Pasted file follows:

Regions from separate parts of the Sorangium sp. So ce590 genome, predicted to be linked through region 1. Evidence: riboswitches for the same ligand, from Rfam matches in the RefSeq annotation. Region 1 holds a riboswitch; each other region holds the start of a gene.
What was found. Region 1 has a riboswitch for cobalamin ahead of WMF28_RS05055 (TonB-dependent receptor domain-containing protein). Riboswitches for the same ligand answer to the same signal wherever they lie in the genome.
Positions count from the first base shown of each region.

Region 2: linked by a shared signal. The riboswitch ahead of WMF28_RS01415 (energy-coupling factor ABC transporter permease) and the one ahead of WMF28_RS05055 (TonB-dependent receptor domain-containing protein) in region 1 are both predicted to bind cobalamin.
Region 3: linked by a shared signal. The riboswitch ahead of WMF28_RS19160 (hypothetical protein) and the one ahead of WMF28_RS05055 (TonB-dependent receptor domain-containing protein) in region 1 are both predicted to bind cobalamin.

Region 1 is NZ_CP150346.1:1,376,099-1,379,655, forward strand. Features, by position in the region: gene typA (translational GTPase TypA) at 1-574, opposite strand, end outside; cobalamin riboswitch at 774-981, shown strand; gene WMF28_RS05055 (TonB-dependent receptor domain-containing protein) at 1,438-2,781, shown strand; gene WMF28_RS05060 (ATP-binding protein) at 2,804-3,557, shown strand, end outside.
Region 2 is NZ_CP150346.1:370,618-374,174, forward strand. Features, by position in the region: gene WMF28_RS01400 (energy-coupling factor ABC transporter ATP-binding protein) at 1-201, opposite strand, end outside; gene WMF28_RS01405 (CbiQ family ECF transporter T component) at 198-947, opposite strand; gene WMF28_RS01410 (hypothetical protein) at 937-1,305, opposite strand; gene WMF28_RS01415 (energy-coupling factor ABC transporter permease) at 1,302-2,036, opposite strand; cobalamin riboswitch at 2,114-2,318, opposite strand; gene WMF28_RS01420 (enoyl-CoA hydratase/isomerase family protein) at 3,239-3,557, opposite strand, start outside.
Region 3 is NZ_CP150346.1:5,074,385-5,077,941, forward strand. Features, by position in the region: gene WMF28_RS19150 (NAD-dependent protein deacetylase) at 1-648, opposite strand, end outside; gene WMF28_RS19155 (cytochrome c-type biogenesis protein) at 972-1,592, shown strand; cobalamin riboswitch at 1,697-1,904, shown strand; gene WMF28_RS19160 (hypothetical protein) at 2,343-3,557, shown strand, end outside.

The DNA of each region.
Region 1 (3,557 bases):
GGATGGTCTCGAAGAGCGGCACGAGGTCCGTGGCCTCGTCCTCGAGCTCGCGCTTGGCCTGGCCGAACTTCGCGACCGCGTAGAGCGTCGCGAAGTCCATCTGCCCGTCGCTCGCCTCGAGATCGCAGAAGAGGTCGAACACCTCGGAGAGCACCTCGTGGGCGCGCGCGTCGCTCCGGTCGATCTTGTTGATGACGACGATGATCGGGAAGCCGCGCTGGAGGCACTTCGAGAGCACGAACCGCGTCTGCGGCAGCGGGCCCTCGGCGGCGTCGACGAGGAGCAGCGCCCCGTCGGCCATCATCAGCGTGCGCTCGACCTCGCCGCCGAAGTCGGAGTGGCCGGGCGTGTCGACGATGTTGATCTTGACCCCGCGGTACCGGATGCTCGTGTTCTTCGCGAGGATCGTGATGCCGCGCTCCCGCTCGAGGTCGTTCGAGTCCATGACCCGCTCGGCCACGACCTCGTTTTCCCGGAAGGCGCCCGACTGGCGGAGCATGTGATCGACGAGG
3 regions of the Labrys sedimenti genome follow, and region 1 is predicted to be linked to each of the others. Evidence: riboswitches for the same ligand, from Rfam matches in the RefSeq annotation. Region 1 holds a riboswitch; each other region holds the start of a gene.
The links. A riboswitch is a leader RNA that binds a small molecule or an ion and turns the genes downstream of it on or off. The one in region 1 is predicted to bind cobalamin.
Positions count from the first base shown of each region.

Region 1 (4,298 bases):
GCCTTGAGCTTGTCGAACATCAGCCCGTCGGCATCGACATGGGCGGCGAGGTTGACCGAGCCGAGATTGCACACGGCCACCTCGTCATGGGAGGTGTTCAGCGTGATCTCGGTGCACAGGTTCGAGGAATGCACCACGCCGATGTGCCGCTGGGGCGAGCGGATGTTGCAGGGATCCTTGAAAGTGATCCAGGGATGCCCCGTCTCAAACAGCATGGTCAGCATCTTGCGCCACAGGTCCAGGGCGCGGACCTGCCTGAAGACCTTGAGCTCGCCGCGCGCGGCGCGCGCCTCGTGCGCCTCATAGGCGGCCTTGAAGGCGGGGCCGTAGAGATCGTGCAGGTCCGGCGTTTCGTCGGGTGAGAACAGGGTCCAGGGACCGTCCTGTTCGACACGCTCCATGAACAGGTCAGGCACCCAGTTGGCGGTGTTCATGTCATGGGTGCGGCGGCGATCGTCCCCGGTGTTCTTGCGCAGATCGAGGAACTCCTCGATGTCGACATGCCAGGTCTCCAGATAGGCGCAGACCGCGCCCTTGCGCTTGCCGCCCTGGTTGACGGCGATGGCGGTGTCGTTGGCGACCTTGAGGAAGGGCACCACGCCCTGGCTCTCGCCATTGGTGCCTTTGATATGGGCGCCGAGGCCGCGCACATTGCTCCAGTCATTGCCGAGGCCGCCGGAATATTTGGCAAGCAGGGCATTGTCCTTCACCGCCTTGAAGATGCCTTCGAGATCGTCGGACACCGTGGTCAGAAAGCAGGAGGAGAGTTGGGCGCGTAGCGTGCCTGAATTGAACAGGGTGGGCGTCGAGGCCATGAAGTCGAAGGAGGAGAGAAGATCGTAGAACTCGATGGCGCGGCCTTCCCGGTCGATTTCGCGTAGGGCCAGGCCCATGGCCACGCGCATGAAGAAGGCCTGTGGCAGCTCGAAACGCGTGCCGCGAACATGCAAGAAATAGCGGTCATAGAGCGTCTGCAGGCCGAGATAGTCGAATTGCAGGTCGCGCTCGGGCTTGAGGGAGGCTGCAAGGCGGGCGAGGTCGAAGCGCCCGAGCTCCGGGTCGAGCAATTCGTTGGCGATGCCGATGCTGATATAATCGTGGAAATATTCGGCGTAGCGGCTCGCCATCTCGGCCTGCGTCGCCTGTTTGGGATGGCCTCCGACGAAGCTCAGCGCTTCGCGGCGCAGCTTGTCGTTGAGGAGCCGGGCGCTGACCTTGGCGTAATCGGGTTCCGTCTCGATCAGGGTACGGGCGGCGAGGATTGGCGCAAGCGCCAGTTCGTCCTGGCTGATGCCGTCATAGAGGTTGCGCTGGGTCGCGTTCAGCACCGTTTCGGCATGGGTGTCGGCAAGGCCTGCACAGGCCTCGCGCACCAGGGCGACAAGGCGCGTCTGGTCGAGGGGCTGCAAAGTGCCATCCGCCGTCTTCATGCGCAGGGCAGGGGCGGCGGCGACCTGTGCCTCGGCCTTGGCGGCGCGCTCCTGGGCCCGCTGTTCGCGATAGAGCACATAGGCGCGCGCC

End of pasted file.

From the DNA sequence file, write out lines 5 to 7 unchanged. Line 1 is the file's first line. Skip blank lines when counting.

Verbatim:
Region 3: linked by a shared signal. The riboswitch ahead of WMF28_RS19160 (hypothetical protein) and the one ahead of WMF28_RS05055 (TonB-dependent receptor domain-containing protein) in region 1 are both predicted to bind cobalamin.

Region 1 is NZ_CP150346.1:1,376,099-1,379,655, forward strand. Features, by position in the region: gene typA (translational GTPase TypA) at 1-574, opposite strand, end outside; cobalamin riboswitch at 774-981, shown strand; gene WMF28_RS05055 (TonB-dependent receptor domain-containing protein) at 1,438-2,781, shown strand; gene WMF28_RS05060 (ATP-binding protein) at 2,804-3,557, shown strand, end outside.
Region 2 is NZ_CP150346.1:370,618-374,174, forward strand. Features, by position in the region: gene WMF28_RS01400 (energy-coupling factor ABC transporter ATP-binding protein) at 1-201, opposite strand, end outside; gene WMF28_RS01405 (CbiQ family ECF transporter T component) at 198-947, opposite strand; gene WMF28_RS01410 (hypothetical protein) at 937-1,305, opposite strand; gene WMF28_RS01415 (energy-coupling factor ABC transporter permease) at 1,302-2,036, opposite strand; cobalamin riboswitch at 2,114-2,318, opposite strand; gene WMF28_RS01420 (enoyl-CoA hydratase/isomerase family protein) at 3,239-3,557, opposite strand, start outside.